The subject matter herein relates to a varactor with a linear capacitance to voltage (CN) response, i.e. a constant dC/dV characteristic. More specifically, the subject matter herein relates to a varactor having a retrograde dopant profile in a diode junction depletion region resulting in the linear CN response.

BACKGROUND

A varactor is a capacitor for which its capacitance changes with applied voltage. Varactors are commonly used in broadband RF (radio frequency) applications. A diode junction is commonly used to form a varactor in an integrated circuit (IC), since the depletion region of the diode acts as a capacitor dielectric between two capacitor plates. Semiconductor material in the depletion region is typically doped either uniformly (e.g. at a dopant concentration of 1.0E16/cm3 at room temperature) or decreasing with depth.

As a reverse bias voltage is applied to the varactor, the width of the depletion region increases, thereby decreasing the capacitance. This effect (i.e. capacitance/voltage response) is illustrated in a capacitance/voltage plot 100 for a typical varactor shown in FIG. 1. The plot 100 is distinctly nonlinear. The nonlinearity of the capacitance/voltage response affects (often negatively) the performance of the varactor and, therefore, the design of the varactor and the overall IC.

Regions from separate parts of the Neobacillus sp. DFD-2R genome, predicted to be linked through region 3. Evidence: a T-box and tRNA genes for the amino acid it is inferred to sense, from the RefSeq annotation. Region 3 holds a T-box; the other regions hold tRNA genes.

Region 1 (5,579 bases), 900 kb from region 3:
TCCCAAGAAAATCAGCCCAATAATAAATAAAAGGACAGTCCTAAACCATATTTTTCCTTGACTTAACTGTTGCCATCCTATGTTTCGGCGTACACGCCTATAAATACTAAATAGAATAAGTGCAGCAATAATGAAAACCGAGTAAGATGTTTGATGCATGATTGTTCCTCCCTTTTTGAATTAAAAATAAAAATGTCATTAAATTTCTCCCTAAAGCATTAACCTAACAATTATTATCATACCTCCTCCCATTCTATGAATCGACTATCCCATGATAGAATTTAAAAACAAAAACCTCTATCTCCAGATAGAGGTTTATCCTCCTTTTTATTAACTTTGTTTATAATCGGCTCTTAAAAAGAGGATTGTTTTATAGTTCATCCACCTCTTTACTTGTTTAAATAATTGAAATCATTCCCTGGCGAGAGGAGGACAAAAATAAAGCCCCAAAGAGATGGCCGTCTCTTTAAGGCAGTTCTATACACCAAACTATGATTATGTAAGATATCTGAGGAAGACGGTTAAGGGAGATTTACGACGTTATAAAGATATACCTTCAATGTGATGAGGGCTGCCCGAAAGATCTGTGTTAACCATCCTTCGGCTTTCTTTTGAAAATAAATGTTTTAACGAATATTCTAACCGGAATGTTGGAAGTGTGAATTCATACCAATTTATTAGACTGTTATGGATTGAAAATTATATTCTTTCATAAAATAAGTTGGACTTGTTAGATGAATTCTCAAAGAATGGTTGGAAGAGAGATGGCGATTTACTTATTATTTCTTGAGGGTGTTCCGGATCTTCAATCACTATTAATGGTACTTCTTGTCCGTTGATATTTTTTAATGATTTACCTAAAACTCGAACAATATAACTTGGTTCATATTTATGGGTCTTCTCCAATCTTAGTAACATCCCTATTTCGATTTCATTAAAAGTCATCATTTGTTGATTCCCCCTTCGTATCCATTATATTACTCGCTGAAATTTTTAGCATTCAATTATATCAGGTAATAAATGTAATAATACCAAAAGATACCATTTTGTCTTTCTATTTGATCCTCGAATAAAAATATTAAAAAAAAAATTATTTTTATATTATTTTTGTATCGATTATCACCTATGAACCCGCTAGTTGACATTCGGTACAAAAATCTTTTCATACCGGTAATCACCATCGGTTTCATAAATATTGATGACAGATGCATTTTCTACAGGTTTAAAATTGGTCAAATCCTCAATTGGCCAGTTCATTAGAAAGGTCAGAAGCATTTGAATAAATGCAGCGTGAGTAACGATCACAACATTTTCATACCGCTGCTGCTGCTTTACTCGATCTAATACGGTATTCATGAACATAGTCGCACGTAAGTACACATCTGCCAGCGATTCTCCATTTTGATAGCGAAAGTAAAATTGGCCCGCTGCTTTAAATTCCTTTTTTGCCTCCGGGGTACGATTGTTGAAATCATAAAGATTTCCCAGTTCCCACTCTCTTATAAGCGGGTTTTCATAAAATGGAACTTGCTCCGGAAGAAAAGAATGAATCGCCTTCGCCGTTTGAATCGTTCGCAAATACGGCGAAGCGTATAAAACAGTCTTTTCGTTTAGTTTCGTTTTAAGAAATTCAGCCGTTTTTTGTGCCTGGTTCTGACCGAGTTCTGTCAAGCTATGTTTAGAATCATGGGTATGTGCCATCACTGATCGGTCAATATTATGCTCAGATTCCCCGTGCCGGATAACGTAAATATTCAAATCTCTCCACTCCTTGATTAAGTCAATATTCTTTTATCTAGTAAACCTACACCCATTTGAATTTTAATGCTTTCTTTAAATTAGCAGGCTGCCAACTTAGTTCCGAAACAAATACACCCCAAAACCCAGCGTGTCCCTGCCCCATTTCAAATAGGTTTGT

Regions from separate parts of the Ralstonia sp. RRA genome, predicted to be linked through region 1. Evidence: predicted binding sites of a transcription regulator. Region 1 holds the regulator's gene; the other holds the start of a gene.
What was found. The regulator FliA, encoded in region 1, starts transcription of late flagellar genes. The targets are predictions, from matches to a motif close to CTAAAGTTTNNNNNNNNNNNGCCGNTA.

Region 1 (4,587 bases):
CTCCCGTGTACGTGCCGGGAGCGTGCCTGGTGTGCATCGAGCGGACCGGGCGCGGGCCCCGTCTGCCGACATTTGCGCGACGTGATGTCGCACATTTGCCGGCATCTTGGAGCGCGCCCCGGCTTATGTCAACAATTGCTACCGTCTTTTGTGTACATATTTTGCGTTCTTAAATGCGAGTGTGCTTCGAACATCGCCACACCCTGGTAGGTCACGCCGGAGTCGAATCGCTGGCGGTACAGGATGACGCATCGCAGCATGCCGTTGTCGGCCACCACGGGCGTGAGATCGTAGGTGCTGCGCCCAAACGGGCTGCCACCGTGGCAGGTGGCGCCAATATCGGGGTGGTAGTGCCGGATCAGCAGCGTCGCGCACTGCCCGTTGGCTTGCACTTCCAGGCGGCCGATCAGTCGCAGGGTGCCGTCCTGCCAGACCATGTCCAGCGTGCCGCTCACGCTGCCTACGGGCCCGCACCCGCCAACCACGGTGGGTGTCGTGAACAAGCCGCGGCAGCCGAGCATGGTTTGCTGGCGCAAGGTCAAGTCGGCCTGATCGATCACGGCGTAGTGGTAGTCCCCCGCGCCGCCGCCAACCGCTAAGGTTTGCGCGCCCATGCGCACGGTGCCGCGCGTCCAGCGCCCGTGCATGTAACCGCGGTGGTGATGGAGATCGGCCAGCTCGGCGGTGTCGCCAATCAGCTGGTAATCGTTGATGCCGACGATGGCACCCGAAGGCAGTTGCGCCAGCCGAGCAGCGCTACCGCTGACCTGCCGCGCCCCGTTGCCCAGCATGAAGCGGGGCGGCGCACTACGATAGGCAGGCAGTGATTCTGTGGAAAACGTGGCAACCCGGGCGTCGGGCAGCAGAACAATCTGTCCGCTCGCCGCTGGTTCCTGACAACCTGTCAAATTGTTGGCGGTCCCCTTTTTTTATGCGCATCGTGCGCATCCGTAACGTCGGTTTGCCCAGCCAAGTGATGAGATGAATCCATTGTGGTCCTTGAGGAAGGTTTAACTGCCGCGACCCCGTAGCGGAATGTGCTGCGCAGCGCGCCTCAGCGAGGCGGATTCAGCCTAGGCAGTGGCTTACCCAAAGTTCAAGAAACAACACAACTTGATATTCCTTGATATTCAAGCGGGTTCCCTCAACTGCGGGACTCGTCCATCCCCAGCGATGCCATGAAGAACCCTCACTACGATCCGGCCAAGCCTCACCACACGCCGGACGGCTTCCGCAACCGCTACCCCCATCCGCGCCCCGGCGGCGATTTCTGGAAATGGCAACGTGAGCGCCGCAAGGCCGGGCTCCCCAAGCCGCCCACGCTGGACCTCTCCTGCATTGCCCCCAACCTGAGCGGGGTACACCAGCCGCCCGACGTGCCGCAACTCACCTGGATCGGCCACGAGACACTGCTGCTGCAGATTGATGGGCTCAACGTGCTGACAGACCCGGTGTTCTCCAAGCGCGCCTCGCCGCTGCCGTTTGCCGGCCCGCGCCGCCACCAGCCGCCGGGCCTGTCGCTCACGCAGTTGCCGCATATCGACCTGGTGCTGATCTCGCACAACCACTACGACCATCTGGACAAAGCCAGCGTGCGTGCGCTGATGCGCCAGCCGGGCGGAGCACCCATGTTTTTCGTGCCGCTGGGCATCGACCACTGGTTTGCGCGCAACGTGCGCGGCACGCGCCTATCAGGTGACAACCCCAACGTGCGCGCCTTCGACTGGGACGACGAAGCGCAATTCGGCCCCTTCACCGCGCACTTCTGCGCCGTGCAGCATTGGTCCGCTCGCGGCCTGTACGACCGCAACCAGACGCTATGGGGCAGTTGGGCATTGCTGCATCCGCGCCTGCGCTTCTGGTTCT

Additionally, semiconductor junctions commonly experience leakage current, resulting in resistances associated with (in this case) the varactor. Schematically, this resistance is in parallel with the variable capacitance of the varactor. There is also typically a series resistance associated with the varactor. Both resistances are typically undesirable because they can adversely affect the performance of the varactor and, therefore, the design of the varactor and the overall IC.

It is with respect to these and other background considerations that the subject matter herein has evolved.

SUMMARY

The subject matter described herein involves a varactor formed from a diode junction with a retrograde dopant profile in the depletion region of the diode junction. In other words, the dopant concentration increases, rather than decreases or remains constant, with the depth of the depletion region. In this manner, the resulting capacitance/voltage response characteristic of the varactor is more nearly linear than in the prior art.